ByMax Farrow, writer at Creators.co
Fanatical film-watcher, Hill-walker, Writer and Biscuit Connoisseur. Follow me on Twitter: @Farrow91 or on Facebook: @maxfarrowwriter
Max Farrow

Beauty and the Beast has been one of the biggest critical and commercial smashes of 2017, and has delighted thousands of fans with its detailed recreations of our favorite characters in live-action. While CGI might be more readily associated with action movies, Beauty and the Beast was a tour de force of computer-generated wizardry, animated pieces of crockery and furniture, and making them look and feel decidedly human. Yet there is one CGI challenge the crew tackled which sticks out as particularly daunting: how do you realize a man/water buffalo/bear hybrid?

Thanks to the wonders of CGI, Dan Stevens didn’t have to be buried beneath layers upon layers of makeup and prosthetics; he and the production team used the latest technologies in motion capture to bring the Beast to life. But in the many interviews that he gave on the promotional tour, Stevens never mentioned just how conspicuous he looked in the mo-cap suit!

In this recently released featurette, we get a glimpse behind the scenes of Beauty and the Beast, and they show us something truly special…and hilarious! To bring the Beast to life, Stevens had to wear a grey suit made out of lycra, which was muscly and bulky to mimic the Beast’s enlarged and monstrous form. Remember when Belle describes the Beast as “coarse and unrefined” in the song ‘Something There'? After watching the featurette, we know she was definitely right about the “unrefined” part...

Complete with stilts, Stevens provided a point of reference for in their moments together, even though he would have to effectively perform the scene twice. Certainly, Stevens acted admirably alongside his co-star, but to capture the intricacies of his facial movements, he had to sit in a small and confining rig so that the movements of his extremities could be carefully mapped. These would then be used for a computerized model of the Beast’s face, which, along with his furrier body and clothes, would be superimposed into the previously recorded footage.

It is a wonder that Emma Watson made it through every scene of the film without laughing at him. Plenty of people online have already called for Emma to receive an award for acting against Dan Stevens’s Beast sans-CGI, and whilst these comments may be a tad hyperbolic, they aren’t unfounded. Stevens does look pretty darn funny stomping around in a silly cap and weird footwear, especially when you compare his decidedly odd ensemble to the sumptuous costumes and sets around him!

“I Am Not A Beast!”

You’ve got to admit that the finished version of Stevens’s Beast is ultimately pretty damn impressive, especially when you consider that every hair and every fiber of his clothing was a result of painstaking post-production. The advancements in CGI have been the cause of some controversies in the last few years, but in cases like this, it's a fascinating and immensely useful tool in a filmmaker's arsenal. Let's face it, without CGI it's doubtful that they could have made Beauty and the Beast — or many other movies, for that matter.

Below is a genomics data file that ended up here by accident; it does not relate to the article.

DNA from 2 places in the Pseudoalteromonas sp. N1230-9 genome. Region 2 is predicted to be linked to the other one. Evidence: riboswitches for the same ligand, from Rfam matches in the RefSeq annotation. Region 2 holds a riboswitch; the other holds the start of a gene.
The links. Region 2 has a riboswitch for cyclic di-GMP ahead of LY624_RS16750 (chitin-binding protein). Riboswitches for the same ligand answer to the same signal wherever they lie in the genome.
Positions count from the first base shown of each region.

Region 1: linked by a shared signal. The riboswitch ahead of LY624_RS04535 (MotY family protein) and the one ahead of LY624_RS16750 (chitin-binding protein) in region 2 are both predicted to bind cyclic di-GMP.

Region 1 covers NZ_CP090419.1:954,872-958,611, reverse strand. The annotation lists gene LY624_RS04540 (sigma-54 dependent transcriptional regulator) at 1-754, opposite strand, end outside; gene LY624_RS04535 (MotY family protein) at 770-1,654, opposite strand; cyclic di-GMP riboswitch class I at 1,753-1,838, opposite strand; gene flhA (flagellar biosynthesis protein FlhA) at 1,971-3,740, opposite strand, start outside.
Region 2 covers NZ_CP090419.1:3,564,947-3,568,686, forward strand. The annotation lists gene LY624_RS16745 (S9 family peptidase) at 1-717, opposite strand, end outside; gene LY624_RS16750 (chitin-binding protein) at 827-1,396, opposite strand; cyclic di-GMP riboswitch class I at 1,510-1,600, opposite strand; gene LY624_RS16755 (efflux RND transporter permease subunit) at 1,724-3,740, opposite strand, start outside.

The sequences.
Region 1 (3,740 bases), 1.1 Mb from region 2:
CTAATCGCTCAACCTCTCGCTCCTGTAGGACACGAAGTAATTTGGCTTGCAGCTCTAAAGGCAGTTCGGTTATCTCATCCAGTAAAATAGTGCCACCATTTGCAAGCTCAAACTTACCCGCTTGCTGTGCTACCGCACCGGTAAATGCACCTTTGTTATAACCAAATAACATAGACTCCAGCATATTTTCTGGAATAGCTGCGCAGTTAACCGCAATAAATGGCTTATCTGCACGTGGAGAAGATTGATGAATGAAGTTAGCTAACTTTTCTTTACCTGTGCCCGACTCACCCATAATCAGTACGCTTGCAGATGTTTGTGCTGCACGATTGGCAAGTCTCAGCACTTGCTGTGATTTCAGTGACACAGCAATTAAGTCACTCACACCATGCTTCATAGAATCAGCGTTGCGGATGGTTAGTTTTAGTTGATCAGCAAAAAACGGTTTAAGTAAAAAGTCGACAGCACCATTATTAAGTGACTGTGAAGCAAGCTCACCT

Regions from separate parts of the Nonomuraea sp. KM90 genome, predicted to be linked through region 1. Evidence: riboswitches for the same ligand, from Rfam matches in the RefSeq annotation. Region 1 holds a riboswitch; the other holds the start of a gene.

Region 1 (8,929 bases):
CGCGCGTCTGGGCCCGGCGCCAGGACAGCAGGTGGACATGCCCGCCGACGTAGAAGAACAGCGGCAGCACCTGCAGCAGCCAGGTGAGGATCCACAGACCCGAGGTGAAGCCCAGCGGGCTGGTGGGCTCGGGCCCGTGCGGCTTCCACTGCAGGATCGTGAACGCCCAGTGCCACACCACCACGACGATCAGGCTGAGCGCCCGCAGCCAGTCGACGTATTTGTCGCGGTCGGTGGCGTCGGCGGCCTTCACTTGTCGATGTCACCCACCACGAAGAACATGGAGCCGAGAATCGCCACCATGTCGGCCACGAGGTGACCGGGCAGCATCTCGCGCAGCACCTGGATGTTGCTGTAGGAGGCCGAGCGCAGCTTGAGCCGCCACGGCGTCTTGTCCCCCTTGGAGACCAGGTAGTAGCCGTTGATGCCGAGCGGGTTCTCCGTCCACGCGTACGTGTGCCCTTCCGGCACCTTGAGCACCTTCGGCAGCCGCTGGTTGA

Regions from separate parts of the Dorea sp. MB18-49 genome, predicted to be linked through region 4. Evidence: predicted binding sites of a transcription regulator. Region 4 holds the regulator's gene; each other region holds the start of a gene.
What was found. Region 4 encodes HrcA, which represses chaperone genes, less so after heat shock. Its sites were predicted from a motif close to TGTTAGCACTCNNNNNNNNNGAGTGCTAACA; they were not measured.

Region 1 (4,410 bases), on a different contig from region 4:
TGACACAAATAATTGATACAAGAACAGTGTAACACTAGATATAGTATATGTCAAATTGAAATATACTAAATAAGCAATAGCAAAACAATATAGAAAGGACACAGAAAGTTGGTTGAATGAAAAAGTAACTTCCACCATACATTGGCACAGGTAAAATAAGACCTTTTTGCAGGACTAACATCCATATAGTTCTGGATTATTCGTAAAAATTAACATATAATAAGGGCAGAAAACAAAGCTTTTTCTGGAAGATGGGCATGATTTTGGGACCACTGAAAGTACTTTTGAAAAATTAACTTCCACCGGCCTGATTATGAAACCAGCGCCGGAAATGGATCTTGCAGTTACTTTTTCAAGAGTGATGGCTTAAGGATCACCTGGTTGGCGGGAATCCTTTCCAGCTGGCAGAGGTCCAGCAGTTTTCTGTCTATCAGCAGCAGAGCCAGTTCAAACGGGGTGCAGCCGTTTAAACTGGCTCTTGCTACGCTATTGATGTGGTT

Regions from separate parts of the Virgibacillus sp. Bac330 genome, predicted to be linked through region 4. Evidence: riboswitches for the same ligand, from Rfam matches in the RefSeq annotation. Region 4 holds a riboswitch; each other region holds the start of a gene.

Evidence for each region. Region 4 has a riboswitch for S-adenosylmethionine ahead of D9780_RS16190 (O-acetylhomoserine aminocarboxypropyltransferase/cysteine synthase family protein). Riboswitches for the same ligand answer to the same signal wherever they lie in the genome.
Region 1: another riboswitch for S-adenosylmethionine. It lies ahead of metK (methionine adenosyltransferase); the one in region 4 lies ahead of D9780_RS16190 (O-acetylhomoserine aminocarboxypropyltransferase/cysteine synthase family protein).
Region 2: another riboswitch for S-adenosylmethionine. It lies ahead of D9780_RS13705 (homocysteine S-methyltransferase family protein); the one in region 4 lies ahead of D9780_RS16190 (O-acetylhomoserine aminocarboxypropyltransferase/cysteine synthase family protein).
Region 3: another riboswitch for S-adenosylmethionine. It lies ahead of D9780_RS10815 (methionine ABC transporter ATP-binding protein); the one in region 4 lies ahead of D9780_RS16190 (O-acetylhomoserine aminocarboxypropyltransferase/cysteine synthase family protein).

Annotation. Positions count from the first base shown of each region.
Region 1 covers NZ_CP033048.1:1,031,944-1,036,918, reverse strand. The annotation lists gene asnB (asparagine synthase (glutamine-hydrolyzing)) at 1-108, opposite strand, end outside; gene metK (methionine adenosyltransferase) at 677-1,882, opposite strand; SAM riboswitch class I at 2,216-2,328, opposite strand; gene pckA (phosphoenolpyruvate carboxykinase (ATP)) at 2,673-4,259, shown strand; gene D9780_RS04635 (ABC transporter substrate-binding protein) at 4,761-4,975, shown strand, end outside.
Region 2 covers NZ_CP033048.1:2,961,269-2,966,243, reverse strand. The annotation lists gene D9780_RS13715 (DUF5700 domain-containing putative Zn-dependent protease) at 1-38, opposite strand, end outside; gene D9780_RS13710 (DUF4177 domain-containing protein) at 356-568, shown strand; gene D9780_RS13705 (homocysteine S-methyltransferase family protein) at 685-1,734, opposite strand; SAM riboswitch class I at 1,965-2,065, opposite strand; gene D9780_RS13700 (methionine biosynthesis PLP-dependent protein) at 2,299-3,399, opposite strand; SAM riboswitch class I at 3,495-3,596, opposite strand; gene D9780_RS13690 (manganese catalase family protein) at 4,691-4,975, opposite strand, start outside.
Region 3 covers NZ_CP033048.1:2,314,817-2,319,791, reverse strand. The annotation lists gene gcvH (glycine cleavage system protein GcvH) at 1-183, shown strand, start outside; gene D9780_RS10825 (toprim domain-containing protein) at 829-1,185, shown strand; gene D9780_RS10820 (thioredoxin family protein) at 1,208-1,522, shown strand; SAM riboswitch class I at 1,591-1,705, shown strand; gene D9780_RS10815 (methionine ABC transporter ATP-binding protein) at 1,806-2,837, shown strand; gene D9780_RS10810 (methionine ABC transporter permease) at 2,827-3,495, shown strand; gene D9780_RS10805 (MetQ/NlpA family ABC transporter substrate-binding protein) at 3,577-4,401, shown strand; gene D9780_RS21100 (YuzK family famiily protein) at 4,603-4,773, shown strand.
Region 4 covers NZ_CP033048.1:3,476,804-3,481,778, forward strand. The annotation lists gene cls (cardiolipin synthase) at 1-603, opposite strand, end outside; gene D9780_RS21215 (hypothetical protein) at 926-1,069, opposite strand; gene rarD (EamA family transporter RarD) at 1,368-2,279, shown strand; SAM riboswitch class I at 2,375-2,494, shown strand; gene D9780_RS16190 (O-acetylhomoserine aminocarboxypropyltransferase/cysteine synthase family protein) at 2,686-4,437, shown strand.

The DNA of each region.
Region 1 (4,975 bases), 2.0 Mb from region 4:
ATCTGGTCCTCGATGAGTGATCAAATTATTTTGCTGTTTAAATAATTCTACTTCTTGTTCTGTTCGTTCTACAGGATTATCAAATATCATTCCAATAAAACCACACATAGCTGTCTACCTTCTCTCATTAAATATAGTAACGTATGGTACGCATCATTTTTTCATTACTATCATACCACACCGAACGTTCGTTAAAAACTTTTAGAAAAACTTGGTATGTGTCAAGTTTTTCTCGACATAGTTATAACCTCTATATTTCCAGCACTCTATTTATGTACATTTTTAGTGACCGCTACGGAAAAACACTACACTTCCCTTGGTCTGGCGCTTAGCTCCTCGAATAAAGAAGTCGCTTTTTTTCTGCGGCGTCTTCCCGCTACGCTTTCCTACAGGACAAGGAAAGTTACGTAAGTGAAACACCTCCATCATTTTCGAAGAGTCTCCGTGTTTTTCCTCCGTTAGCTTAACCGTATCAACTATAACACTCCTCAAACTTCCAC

When his new look was unveiled, many fans were somewhat skeptical of the live-action Beast, but they needn’t have worried. Ultimately, the Beast closely resembles his animated counterpart and is a realistic, and convincingly lifelike creation in his own right.

One thing I noted when I watched the featurette was just how closely and fluidly the Beast’s expressions mimicked ’s. Plus, even though it was “ordeal” for his calf muscles, he still managed to walk, dance and perform that swoon-inducing lift in those precarious stilts, which is surely no mean feat when you’re wearing a suit that weighs somewhere in the region of forty pounds.

It’s clear just how much of the Beast's performance is the culmination of Dan Steven’s hard work, and not the result of computer trickery. Dan Stevens’s Beast was a nuanced and sensitive performance that, complete with his superb performance of the solo 'Evermore', is on par with Robby Benson’s beloved incarnation in the 1991 original. It's clear that the casting of Stevens was an inspired move on 's part; Stevens's dedication — and the hard work of the special effects team — ensured that this tale as old as time is a truly magical movie-going experience!

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(Poll Image Credit: Disney. Source: Disney via Radio Times)

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